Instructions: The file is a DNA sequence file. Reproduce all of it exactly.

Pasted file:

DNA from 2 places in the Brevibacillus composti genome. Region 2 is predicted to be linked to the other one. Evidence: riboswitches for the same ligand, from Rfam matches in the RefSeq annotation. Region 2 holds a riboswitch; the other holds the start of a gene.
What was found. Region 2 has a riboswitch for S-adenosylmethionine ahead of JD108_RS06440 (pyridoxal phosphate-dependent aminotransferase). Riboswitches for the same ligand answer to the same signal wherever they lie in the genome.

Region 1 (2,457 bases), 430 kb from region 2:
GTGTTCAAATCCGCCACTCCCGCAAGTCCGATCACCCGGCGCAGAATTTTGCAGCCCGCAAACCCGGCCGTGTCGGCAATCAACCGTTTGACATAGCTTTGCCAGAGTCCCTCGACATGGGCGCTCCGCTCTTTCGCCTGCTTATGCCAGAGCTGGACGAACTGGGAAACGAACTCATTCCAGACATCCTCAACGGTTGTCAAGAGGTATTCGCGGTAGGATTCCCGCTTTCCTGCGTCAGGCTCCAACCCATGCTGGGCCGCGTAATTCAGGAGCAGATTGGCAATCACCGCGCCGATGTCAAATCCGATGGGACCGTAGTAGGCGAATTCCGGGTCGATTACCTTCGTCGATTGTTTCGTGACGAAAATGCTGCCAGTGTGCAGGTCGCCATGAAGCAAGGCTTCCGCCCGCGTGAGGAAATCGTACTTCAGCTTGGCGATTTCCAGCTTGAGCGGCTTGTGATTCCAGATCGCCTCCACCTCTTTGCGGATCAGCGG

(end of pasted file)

DNA from 2 places in the Brevibacillus composti genome. Region 2 is predicted to be linked to the other one. Evidence: riboswitches for the same ligand, from Rfam matches in the RefSeq annotation. Region 2 holds a riboswitch; the other holds the start of a gene.
What was found. Region 2 has a riboswitch for S-adenosylmethionine ahead of JD108_RS06440 (pyridoxal phosphate-dependent aminotransferase). Riboswitches for the same ligand answer to the same signal wherever they lie in the genome.

Region 1 (2,457 bases), 430 kb from region 2:
GTGTTCAAATCCGCCACTCCCGCAAGTCCGATCACCCGGCGCAGAATTTTGCAGCCCGCAAACCCGGCCGTGTCGGCAATCAACCGTTTGACATAGCTTTGCCAGAGTCCCTCGACATGGGCGCTCCGCTCTTTCGCCTGCTTATGCCAGAGCTGGACGAACTGGGAAACGAACTCATTCCAGACATCCTCAACGGTTGTCAAGAGGTATTCGCGGTAGGATTCCCGCTTTCCTGCGTCAGGCTCCAACCCATGCTGGGCCGCGTAATTCAGGAGCAGATTGGCAATCACCGCGCCGATGTCAAATCCGATGGGACCGTAGTAGGCGAATTCCGGGTCGATTACCTTCGTCGATTGTTTCGTGACGAAAATGCTGCCAGTGTGCAGGTCGCCATGAAGCAAGGCTTCCGCCCGCGTGAGGAAATCGTACTTCAGCTTGGCGATTTCCAGCTTGAGCGGCTTGTGATTCCAGATCGCCTCCACCTCTTTGCGGATCAGCGG